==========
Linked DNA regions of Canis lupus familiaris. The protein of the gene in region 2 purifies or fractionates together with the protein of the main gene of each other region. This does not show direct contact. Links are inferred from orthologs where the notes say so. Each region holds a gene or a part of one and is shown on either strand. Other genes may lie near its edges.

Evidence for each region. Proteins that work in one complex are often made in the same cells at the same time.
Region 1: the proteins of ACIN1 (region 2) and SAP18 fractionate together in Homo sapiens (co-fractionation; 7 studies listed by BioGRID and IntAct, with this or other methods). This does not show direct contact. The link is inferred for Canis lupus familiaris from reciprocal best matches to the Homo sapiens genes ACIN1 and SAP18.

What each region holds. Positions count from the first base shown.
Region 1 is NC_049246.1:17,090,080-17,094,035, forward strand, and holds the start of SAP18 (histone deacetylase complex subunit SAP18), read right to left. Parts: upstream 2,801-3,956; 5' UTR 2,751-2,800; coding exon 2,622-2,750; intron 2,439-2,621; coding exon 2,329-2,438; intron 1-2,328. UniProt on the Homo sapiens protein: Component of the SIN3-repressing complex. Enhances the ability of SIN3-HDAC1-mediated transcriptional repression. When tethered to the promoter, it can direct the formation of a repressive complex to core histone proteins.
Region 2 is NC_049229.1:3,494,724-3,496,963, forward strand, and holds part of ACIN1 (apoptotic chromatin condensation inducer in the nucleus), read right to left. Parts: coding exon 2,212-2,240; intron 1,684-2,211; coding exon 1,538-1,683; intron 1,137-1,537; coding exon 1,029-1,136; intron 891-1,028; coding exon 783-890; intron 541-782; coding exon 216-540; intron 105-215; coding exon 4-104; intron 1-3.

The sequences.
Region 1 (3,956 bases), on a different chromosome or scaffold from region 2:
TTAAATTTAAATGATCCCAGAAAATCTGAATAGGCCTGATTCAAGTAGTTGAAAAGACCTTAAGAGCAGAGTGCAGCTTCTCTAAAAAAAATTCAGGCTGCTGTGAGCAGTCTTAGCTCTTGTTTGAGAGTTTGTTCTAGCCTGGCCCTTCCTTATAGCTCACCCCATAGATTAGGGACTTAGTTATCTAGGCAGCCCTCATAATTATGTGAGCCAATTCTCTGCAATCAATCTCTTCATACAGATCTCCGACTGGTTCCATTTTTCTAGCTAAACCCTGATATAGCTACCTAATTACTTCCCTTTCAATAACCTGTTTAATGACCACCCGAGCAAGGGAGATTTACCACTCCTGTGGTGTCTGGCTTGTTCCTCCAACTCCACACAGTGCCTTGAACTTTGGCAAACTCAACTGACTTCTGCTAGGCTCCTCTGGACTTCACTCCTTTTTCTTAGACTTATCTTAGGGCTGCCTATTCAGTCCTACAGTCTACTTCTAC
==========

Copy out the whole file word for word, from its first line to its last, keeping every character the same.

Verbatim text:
Linked DNA regions of Canis lupus familiaris. The protein of the gene in region 2 purifies or fractionates together with the protein of the main gene of each other region. This does not show direct contact. Links are inferred from orthologs where the notes say so. Each region holds a gene or a part of one and is shown on either strand. Other genes may lie near its edges.

Evidence for each region. Proteins that work in one complex are often made in the same cells at the same time.
Region 1: the proteins of ACIN1 (region 2) and SAP18 fractionate together in Homo sapiens (co-fractionation; 7 studies listed by BioGRID and IntAct, with this or other methods). This does not show direct contact. The link is inferred for Canis lupus familiaris from reciprocal best matches to the Homo sapiens genes ACIN1 and SAP18.

What each region holds. Positions count from the first base shown.
Region 1 is NC_049246.1:17,090,080-17,094,035, forward strand, and holds the start of SAP18 (histone deacetylase complex subunit SAP18), read right to left. Parts: upstream 2,801-3,956; 5' UTR 2,751-2,800; coding exon 2,622-2,750; intron 2,439-2,621; coding exon 2,329-2,438; intron 1-2,328. UniProt on the Homo sapiens protein: Component of the SIN3-repressing complex. Enhances the ability of SIN3-HDAC1-mediated transcriptional repression. When tethered to the promoter, it can direct the formation of a repressive complex to core histone proteins.
Region 2 is NC_049229.1:3,494,724-3,496,963, forward strand, and holds part of ACIN1 (apoptotic chromatin condensation inducer in the nucleus), read right to left. Parts: coding exon 2,212-2,240; intron 1,684-2,211; coding exon 1,538-1,683; intron 1,137-1,537; coding exon 1,029-1,136; intron 891-1,028; coding exon 783-890; intron 541-782; coding exon 216-540; intron 105-215; coding exon 4-104; intron 1-3.

The sequences.
Region 1 (3,956 bases), on a different chromosome or scaffold from region 2:
TTAAATTTAAATGATCCCAGAAAATCTGAATAGGCCTGATTCAAGTAGTTGAAAAGACCTTAAGAGCAGAGTGCAGCTTCTCTAAAAAAAATTCAGGCTGCTGTGAGCAGTCTTAGCTCTTGTTTGAGAGTTTGTTCTAGCCTGGCCCTTCCTTATAGCTCACCCCATAGATTAGGGACTTAGTTATCTAGGCAGCCCTCATAATTATGTGAGCCAATTCTCTGCAATCAATCTCTTCATACAGATCTCCGACTGGTTCCATTTTTCTAGCTAAACCCTGATATAGCTACCTAATTACTTCCCTTTCAATAACCTGTTTAATGACCACCCGAGCAAGGGAGATTTACCACTCCTGTGGTGTCTGGCTTGTTCCTCCAACTCCACACAGTGCCTTGAACTTTGGCAAACTCAACTGACTTCTGCTAGGCTCCTCTGGACTTCACTCCTTTTTCTTAGACTTATCTTAGGGCTGCCTATTCAGTCCTACAGTCTACTTCTAC